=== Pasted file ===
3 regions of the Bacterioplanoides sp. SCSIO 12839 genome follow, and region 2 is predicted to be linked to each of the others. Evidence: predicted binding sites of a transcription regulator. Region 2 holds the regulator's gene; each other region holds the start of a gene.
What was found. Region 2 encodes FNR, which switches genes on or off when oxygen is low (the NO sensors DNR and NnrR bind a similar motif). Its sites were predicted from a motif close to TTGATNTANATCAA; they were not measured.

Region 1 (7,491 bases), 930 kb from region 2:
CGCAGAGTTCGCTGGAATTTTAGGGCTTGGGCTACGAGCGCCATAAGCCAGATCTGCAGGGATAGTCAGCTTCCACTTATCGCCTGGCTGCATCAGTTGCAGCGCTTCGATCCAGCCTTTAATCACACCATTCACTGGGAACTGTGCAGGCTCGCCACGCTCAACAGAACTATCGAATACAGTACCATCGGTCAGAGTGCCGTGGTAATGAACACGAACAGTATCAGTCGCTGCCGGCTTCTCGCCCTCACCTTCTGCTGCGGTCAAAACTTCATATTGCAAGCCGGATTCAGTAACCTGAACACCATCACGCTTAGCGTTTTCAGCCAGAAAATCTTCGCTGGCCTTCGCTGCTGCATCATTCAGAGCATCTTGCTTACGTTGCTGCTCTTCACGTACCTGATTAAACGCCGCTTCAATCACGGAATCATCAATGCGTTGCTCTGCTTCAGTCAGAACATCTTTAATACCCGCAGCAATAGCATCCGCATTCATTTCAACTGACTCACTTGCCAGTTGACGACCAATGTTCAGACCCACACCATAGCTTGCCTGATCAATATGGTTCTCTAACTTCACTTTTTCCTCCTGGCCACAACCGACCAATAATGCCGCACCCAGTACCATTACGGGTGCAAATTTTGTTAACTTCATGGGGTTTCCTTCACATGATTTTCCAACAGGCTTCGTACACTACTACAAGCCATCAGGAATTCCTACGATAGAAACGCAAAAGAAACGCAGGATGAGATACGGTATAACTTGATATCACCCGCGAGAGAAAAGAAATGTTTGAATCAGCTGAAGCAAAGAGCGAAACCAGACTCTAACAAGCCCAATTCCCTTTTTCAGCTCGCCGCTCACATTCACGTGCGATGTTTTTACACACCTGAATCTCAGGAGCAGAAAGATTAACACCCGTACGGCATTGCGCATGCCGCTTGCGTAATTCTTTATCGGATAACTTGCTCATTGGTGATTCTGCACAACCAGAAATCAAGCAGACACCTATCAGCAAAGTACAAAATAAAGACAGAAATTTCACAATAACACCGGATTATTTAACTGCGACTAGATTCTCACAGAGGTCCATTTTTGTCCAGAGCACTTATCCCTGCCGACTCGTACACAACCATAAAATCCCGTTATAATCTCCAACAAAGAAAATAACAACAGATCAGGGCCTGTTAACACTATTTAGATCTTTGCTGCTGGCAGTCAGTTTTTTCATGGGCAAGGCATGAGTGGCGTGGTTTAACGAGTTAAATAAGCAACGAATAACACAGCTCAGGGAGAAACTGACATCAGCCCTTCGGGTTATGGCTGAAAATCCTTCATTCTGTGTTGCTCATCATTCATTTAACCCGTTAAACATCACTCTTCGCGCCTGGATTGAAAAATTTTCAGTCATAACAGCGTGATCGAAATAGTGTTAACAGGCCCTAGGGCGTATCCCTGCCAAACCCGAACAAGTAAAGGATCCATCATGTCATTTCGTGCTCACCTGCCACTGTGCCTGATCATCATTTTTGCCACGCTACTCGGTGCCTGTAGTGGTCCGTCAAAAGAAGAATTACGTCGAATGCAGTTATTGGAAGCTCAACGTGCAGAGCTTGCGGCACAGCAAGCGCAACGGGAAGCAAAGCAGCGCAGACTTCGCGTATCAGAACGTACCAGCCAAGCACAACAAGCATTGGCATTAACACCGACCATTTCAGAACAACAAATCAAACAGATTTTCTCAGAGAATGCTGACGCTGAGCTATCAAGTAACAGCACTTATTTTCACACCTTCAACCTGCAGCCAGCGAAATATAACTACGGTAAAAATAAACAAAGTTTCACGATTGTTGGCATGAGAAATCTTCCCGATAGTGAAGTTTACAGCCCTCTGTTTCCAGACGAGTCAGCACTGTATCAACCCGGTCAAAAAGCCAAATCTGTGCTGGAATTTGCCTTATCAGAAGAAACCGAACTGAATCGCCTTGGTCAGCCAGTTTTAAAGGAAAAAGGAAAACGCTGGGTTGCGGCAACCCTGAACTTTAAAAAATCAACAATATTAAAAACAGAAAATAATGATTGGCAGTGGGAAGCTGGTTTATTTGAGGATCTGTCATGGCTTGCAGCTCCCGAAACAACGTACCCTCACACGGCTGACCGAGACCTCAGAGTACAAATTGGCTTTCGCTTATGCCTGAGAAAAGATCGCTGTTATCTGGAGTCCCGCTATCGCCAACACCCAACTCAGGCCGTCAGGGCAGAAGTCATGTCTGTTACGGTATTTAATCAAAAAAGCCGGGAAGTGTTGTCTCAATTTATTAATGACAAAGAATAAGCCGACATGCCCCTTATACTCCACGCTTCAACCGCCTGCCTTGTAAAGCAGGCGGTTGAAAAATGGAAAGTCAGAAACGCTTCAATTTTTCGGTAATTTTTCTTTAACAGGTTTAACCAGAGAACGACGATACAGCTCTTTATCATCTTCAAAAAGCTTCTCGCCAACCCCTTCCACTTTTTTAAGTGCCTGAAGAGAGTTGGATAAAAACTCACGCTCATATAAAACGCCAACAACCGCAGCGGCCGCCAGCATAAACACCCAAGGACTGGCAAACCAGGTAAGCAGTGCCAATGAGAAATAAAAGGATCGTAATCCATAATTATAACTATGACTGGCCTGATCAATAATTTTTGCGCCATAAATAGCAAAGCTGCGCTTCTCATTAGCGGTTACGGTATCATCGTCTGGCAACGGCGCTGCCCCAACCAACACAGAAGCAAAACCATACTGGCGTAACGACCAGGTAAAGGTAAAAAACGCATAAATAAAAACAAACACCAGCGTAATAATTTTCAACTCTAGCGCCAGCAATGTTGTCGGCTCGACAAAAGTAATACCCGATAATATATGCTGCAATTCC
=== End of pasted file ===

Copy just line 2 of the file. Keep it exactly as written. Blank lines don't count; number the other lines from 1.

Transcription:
What was found. Region 2 encodes FNR, which switches genes on or off when oxygen is low (the NO sensors DNR and NnrR bind a similar motif). Its sites were predicted from a motif close to TTGATNTANATCAA; they were not measured.